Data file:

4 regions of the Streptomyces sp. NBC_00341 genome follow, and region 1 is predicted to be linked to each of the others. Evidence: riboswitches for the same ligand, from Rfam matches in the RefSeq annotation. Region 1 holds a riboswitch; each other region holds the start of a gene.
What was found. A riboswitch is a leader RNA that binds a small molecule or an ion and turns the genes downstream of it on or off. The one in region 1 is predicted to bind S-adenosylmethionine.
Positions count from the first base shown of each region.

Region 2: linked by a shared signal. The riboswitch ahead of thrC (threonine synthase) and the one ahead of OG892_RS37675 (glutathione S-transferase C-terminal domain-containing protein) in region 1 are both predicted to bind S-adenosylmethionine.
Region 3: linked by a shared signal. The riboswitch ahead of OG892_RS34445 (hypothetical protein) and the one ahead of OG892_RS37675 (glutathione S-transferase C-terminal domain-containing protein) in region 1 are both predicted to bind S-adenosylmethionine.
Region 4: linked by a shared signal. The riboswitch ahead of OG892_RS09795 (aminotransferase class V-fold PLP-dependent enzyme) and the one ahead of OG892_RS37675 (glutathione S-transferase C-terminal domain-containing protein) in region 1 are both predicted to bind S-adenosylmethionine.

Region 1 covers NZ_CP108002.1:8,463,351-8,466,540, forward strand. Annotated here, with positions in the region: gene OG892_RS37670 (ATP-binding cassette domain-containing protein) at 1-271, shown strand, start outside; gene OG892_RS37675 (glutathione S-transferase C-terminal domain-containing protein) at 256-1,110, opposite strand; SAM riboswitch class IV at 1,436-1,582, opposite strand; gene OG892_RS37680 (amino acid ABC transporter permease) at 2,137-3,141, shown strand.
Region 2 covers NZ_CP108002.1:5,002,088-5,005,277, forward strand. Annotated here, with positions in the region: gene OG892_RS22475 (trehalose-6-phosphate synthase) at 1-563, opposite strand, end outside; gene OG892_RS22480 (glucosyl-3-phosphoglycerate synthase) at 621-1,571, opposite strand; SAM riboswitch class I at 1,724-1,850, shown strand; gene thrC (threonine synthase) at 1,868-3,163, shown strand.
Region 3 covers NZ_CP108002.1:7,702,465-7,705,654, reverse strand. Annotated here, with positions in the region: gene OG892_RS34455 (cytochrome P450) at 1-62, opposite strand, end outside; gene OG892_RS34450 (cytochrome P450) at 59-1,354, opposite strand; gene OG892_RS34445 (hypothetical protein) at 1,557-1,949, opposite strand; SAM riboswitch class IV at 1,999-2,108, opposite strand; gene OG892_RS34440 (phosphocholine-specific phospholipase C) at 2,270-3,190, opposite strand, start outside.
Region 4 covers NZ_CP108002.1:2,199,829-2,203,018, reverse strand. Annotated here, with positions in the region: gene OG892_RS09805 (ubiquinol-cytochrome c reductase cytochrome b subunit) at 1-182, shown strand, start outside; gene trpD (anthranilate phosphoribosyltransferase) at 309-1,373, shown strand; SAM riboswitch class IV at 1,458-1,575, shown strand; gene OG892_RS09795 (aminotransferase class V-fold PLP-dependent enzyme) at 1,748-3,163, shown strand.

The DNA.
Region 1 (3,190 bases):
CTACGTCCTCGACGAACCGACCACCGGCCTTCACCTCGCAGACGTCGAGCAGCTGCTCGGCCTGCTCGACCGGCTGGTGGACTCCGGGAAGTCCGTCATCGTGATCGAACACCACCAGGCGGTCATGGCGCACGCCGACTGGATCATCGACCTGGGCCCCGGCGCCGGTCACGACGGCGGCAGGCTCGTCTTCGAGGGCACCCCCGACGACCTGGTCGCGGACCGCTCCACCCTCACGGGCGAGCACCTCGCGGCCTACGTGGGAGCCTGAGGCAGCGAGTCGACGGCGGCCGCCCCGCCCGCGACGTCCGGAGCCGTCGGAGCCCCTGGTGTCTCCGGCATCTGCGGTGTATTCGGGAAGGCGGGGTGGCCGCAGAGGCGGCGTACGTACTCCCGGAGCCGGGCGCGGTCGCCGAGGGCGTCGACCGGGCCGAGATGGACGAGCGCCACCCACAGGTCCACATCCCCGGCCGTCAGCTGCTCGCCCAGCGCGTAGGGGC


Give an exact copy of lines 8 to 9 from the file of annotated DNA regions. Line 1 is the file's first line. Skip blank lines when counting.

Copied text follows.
Region 2 covers NZ_CP108002.1:5,002,088-5,005,277, forward strand. Annotated here, with positions in the region: gene OG892_RS22475 (trehalose-6-phosphate synthase) at 1-563, opposite strand, end outside; gene OG892_RS22480 (glucosyl-3-phosphoglycerate synthase) at 621-1,571, opposite strand; SAM riboswitch class I at 1,724-1,850, shown strand; gene thrC (threonine synthase) at 1,868-3,163, shown strand.
Region 3 covers NZ_CP108002.1:7,702,465-7,705,654, reverse strand. Annotated here, with positions in the region: gene OG892_RS34455 (cytochrome P450) at 1-62, opposite strand, end outside; gene OG892_RS34450 (cytochrome P450) at 59-1,354, opposite strand; gene OG892_RS34445 (hypothetical protein) at 1,557-1,949, opposite strand; SAM riboswitch class IV at 1,999-2,108, opposite strand; gene OG892_RS34440 (phosphocholine-specific phospholipase C) at 2,270-3,190, opposite strand, start outside.